After saying this several times, I am going to say it again: This winter is really frustrating.
For the last couple of days, several weather enthusiasts like myself have been baffled with the possibility of a snowstorm this Sunday.
Every model after the next has been part of this unsettling war, in that predicting such a system is extremely difficult and risky. The problem is warning the public about such a system.
On a lighter note, the storm is most likely going to move a little south making our region escape such a major impact on snow accumulations. I'm sorry to be the bearer of bad news for the snow lovers out there.
Today will be nice with clouds breaking way to partly sunny skies in the afternoon. High temperatures are expected to reach the upper 40s with some areas around 50 degrees. Winds will increase from the northwest blowing at 10 to 15 mph with gusts around 25 mph.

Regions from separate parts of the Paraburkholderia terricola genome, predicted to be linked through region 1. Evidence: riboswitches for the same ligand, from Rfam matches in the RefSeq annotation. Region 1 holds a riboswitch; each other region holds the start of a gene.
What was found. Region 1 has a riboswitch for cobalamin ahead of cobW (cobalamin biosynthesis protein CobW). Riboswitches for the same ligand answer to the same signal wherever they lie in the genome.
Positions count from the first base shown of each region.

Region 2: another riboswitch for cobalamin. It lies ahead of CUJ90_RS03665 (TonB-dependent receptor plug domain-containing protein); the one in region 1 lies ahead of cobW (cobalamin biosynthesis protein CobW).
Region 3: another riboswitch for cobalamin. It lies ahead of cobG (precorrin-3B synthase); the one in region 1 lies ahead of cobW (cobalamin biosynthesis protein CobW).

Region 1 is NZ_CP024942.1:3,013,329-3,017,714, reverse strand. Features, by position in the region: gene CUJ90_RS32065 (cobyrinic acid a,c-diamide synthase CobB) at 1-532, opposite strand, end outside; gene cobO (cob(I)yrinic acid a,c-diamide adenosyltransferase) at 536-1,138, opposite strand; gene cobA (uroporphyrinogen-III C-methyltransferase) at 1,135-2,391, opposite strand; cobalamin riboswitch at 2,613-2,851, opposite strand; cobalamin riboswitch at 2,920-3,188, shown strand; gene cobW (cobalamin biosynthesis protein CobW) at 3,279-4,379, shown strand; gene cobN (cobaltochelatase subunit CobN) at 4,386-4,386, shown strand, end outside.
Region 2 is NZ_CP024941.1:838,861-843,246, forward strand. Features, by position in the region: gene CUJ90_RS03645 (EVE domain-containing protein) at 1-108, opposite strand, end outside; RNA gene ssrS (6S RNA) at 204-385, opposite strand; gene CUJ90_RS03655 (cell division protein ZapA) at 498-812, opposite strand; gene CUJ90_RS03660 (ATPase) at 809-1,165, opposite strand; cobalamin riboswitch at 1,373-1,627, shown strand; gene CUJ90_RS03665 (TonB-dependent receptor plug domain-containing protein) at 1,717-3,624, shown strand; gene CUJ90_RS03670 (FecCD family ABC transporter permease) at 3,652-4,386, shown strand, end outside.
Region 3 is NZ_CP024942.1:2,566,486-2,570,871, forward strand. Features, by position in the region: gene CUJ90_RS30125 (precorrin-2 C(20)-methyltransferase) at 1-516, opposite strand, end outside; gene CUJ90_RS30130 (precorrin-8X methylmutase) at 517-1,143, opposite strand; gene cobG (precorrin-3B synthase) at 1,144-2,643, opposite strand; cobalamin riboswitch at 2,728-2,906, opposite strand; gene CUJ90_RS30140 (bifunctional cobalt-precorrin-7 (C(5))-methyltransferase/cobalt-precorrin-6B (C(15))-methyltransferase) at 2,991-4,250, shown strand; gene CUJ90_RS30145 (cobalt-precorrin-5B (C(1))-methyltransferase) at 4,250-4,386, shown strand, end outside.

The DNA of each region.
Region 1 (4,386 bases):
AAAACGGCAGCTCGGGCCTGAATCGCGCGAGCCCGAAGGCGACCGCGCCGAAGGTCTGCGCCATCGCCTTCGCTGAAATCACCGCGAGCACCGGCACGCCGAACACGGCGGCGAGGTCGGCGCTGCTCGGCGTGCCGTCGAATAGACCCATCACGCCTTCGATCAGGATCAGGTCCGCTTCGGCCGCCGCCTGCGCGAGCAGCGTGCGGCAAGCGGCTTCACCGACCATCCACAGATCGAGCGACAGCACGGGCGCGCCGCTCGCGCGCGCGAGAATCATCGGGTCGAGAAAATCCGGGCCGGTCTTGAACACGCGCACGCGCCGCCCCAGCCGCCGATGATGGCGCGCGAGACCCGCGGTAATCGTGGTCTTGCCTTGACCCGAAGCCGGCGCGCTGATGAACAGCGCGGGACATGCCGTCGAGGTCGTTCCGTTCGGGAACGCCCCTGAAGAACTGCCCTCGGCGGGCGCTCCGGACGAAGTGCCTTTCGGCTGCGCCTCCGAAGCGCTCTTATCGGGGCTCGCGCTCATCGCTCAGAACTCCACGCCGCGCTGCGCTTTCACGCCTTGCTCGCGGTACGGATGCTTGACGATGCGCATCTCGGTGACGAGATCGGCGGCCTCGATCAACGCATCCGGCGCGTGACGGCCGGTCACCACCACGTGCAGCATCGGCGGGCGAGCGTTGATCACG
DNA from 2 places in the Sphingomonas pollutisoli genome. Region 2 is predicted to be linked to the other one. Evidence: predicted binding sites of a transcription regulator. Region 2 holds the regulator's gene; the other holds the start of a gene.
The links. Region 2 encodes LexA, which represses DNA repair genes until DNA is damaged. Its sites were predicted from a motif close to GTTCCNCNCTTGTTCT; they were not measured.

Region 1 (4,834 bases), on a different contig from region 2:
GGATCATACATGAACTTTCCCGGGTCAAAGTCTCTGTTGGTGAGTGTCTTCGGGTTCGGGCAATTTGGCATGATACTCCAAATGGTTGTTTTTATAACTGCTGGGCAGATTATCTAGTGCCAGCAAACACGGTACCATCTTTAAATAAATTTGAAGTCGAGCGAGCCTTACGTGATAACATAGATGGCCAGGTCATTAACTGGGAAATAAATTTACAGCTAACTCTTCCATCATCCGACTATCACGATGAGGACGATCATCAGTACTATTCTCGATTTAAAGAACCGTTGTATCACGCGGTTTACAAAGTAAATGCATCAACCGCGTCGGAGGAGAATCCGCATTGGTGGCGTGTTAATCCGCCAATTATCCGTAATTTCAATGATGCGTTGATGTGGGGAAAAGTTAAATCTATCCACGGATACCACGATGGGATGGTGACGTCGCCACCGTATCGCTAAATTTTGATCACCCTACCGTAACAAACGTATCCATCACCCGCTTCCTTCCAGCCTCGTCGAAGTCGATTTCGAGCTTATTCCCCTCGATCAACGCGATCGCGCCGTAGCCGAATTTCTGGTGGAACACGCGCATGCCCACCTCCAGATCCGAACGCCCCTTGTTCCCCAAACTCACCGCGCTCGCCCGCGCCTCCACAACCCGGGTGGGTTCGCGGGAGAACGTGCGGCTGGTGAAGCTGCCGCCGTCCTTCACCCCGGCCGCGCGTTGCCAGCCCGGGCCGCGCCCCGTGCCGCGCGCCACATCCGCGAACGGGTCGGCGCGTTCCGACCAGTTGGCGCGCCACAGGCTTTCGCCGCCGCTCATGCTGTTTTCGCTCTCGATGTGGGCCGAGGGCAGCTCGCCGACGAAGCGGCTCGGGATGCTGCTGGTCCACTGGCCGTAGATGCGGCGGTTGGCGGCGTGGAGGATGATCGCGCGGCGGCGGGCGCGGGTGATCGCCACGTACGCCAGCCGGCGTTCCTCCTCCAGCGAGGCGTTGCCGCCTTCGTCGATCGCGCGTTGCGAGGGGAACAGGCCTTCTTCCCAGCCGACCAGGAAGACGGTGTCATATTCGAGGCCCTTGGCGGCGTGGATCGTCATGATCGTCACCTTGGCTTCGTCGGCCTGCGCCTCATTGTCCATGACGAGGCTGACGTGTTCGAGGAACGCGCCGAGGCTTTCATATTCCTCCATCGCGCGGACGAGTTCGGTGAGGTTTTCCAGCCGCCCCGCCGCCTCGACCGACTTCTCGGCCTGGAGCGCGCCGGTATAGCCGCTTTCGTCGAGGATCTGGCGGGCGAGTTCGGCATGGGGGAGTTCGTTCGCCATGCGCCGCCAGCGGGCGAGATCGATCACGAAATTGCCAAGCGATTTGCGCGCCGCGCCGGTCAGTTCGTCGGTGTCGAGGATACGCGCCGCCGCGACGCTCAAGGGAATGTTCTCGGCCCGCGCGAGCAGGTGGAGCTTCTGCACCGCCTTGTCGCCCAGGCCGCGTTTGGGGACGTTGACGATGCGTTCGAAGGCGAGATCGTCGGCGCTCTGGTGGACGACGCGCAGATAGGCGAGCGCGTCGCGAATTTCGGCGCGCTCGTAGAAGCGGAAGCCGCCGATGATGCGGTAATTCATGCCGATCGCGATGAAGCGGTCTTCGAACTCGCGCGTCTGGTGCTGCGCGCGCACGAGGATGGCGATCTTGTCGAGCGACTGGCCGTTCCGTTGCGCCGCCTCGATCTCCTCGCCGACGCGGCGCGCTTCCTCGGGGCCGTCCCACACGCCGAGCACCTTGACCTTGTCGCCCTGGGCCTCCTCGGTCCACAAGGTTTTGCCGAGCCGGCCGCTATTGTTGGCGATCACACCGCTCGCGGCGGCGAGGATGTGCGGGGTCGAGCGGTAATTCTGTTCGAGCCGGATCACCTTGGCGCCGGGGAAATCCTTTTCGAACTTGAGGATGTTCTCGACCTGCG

Tonight the winds will diminish and skies will be mostly clear. The temperatures will be in the low to mid 30s.
Tomorrow morning will be chilly with temperatures in the upper 20s. As the increasing height of the late February sun warms the region, expect temperatures to soar into the upper 40s with partly cloudy skies.
Tomorrow night, clouds will start to increase and there may be some showers after midnight. This has nothing to do with the possible storm approaching from the southeast. The temperatures will be in the mid 30s with calm winds.
Now onto the big day of Sunday. Clouds will thicken and temperatures will reach the mid 30s in the early afternoon, then quickly decreasing.
By the late afternoon, some snow should start to fall lightly. It is still too early to jump to conclusions, but the chance for accumulations above three inches is fairly low.
The system will move out by midnight Sunday bringing frigid temperatures in the low 20s with high winds.
This storm is one of those tricky systems and accurately predicting them is difficult. On an important note, Sunday is still 48 hours away and anything can happen so stay tuned.
Any questions about this storm, email the writer at firstname.lastname@example.org or follow him on Twitter @phillyburbswx for constant updates and timely answers.